Your veterinarian can also help in case there are other causes for the behavior. Things like chronic pain, brain tumors, and hypothyroidism can make a dog aggressive due to the pain they are under.

Pheromones can be useful to calm your dog in certain situations, like car journeys or during firework displays.

Is there a rescue for aggressive dogs?

If you have tried all of the above and still cannot cope, either with your dog ruining your home, or physically harming itself, you, or your family, then there are, sadly, places you can surrender your aggressive dog.

Surrendering your aggressive dog to a regular shelter, if they take it in, will often result in it being immediately put down. However, non-kill shelters (such as Big Dog Ranch Rescue in Florida) are an option but bear in mind that you would be unloading your problem onto others to solve, and you may be liable for further aggressive incidents.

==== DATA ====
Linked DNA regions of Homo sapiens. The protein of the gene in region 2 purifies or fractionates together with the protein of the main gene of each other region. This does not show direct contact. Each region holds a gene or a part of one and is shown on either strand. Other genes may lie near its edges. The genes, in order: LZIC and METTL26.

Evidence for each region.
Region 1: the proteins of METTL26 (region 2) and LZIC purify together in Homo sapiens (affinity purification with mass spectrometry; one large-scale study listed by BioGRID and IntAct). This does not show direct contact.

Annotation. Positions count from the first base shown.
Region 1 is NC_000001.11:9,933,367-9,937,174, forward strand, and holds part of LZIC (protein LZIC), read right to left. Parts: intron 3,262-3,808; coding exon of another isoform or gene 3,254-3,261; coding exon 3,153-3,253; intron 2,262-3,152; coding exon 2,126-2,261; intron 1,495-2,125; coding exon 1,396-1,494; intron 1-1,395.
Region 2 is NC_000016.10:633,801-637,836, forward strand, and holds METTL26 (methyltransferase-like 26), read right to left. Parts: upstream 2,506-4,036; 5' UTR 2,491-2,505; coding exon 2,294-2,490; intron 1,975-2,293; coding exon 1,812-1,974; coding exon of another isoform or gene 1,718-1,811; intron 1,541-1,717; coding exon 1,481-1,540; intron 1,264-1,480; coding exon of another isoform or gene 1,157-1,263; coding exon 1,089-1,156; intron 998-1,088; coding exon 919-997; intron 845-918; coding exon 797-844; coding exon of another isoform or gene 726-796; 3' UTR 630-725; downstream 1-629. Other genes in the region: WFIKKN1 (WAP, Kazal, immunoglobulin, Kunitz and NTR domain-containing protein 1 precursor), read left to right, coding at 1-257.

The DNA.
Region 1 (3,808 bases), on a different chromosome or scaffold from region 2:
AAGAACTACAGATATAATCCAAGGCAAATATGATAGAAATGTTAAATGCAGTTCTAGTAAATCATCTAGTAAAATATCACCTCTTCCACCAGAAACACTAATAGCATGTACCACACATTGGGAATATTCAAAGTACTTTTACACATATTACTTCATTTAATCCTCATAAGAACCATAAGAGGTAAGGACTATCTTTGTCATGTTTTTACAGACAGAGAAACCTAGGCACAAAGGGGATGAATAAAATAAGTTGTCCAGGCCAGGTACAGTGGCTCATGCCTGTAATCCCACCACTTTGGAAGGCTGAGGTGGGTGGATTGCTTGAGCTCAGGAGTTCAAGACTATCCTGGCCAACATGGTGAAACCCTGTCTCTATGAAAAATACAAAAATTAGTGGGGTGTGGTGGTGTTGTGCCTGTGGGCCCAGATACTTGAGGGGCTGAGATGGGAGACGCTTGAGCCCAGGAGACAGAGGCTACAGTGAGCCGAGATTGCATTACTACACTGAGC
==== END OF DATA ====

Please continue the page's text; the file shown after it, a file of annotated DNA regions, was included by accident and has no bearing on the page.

No-kill shelters are often small, local shelters that have specially trained staff to deal with aggressive dogs, as long as they don’t have a history of biting.

They will often ask for some money to contribute to your dog’s upkeep, which can range from $20 to over $150, although if this is a barrier then the shelter can often use donations to help.

Your dog might go on to a new single-dog home, or go to service dog organizations to be trained to help disabled people, although if the dog is still found to be too aggressive then it still might be put to sleep.


Problem behaviors in dogs, especially rescue dogs, are often not their fault, and should never be treated as such. A little time, care, training, and perhaps medical intervention can almost always manage such behaviors, however, there are some shelters that will take aggressive dogs if you find you really cannot cope.